Administrators LEAD & MANAGE MY SCHOOL
No Child Left Behind: A Desktop Reference
Archived Information

Downloadable File MS Word (586 KB) | PDF (806 KB)

Title X--Repeals, Redesignations, And Amendments To Other Statutes
McKinney-Vento Homeless Education Assistance Improvements, (X, Part C)

Purpose

Each year, more than 800,000 children and youths in the United States experience homelessness. The Education for Homeless Children and Youth program is intended to ensure that homelessness does not cause these children to be left behind in school. Homeless children and youths should have access to the education and other services that they need to meet the same challenging state student academic achievement standards to which all students are held.

WHAT'S NEW--The No Child Left Behind Act

Reduces Bureaucracy and Increases Flexibility

  • Enrollment in school of choice. Requires that, pending resolution of a dispute about school placement, a school district must immediately enroll a homeless student in the student's school of origin or other school selected on the basis of the child's best interest and provide a written explanation of the rights of appeal to the parent or guardian and student.

How It Works

Formula grants are made to the 50 states, the District of Columbia, and Puerto Rico based on each state's share of Title I funds. The outlying areas and the Bureau of Indian Affairs also receive funds. State education agencies (SEAs) then provide competitive subgrants to local school districts. States must make subgrants to districts to facilitate the enrollment, attendance, and success in school of homeless children and youths. These may address problems caused by transportation issues, immunization and residency requirements, lack of birth certificates and school records, and guardianship issues.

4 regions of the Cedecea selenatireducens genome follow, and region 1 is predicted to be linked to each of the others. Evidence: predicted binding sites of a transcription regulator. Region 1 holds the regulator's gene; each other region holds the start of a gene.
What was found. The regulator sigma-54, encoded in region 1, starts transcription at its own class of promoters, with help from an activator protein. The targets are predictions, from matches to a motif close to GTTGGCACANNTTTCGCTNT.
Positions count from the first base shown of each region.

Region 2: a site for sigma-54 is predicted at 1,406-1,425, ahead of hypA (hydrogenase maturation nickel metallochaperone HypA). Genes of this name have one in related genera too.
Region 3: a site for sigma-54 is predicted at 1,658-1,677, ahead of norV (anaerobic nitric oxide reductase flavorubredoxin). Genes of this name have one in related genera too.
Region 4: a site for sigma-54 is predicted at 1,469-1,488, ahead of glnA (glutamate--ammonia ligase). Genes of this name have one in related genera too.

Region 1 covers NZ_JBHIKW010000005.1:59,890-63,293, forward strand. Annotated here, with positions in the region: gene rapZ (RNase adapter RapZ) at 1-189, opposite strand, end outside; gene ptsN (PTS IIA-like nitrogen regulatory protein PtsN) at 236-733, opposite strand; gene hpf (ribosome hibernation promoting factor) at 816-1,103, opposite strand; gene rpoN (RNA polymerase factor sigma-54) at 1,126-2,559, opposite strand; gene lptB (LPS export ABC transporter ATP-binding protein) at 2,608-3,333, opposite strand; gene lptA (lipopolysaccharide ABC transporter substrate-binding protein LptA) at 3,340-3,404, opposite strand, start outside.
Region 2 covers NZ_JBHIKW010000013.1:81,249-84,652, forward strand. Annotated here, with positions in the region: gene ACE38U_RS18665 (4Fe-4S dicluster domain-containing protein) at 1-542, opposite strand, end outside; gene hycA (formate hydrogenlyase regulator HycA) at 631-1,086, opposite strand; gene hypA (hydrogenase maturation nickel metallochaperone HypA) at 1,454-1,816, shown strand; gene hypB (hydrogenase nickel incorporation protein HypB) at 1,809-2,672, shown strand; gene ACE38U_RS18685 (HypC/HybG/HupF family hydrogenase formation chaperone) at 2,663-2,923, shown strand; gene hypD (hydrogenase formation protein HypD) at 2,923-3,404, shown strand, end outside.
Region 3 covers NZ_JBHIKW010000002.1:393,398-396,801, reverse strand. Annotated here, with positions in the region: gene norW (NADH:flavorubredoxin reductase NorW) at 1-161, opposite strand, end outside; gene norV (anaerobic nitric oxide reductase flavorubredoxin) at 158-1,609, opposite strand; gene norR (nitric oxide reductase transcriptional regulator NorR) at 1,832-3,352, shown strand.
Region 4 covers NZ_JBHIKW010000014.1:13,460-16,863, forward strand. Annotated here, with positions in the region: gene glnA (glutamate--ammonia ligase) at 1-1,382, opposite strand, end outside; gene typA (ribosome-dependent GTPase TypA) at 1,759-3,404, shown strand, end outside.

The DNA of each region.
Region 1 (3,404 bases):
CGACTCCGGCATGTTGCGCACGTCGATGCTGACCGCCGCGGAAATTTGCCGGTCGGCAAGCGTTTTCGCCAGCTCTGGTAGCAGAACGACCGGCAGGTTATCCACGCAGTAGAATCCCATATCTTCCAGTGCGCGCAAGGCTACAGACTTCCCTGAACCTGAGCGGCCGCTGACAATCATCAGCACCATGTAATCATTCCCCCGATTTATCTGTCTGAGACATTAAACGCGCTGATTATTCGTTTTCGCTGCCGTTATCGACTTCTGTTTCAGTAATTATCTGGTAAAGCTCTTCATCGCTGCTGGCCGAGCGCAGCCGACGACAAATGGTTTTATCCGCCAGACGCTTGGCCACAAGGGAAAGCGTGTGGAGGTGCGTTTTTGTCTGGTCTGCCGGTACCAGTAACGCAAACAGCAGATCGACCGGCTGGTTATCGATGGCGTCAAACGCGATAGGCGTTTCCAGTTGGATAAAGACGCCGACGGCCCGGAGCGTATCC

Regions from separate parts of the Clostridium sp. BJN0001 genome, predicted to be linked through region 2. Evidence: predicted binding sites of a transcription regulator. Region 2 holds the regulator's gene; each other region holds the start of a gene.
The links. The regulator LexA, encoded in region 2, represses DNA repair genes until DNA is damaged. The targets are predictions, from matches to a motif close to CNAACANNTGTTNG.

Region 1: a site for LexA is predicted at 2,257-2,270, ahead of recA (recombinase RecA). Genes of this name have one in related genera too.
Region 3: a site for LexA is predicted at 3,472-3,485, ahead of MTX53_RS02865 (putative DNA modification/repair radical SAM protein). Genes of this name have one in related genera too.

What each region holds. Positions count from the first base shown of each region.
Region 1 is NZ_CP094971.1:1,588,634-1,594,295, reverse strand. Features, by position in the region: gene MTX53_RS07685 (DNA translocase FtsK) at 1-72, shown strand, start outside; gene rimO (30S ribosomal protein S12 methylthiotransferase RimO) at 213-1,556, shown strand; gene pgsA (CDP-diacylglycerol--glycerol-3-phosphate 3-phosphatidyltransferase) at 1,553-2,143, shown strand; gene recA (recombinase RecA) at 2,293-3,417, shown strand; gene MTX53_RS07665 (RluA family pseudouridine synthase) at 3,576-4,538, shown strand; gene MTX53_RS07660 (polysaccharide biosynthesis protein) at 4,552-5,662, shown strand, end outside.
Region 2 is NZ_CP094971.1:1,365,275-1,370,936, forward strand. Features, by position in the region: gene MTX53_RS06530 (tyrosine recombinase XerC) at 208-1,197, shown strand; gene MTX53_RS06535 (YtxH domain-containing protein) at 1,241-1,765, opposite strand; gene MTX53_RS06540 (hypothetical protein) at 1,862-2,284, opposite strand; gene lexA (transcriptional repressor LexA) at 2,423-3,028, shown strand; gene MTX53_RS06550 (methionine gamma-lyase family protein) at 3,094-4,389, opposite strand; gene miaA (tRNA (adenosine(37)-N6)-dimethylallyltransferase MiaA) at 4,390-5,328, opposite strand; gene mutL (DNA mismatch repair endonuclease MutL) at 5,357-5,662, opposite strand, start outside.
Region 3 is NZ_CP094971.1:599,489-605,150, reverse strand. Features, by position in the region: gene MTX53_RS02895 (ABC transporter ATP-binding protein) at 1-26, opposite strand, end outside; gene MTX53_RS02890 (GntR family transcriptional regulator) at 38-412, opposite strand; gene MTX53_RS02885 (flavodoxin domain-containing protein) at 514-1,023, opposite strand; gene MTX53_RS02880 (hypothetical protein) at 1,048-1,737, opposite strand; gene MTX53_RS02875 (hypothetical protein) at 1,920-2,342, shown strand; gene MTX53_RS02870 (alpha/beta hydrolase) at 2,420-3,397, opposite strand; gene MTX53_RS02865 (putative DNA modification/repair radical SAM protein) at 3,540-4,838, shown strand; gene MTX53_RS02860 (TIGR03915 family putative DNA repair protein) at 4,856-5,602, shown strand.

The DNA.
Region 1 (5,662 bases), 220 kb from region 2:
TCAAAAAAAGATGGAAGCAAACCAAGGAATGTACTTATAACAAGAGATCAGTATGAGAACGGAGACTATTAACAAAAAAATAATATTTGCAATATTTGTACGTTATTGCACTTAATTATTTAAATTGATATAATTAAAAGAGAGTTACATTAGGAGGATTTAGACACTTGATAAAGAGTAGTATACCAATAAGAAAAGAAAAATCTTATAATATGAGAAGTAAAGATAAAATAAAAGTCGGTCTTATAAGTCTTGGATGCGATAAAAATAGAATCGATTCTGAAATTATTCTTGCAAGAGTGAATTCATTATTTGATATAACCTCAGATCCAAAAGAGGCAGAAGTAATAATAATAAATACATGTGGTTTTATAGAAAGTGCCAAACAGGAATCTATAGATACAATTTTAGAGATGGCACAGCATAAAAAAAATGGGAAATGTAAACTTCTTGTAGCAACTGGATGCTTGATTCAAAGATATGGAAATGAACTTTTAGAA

Key Requirements

Activities under the state formula grants include:

  • Activities to carry out the program's goals;
  • Activities for, and services to, homeless children, including preschool-age homeless children, and youths that enable them to enroll in, attend, and succeed in school or preschool programs;
  • Establishing or designating an Office of Coordinator for Education of Homeless Children and Youths in each SEA;
  • Preparing and carrying out the state plan; and

   67
TOC
Print this page Printable view Send this page Share this page
Last Modified: 09/14/2007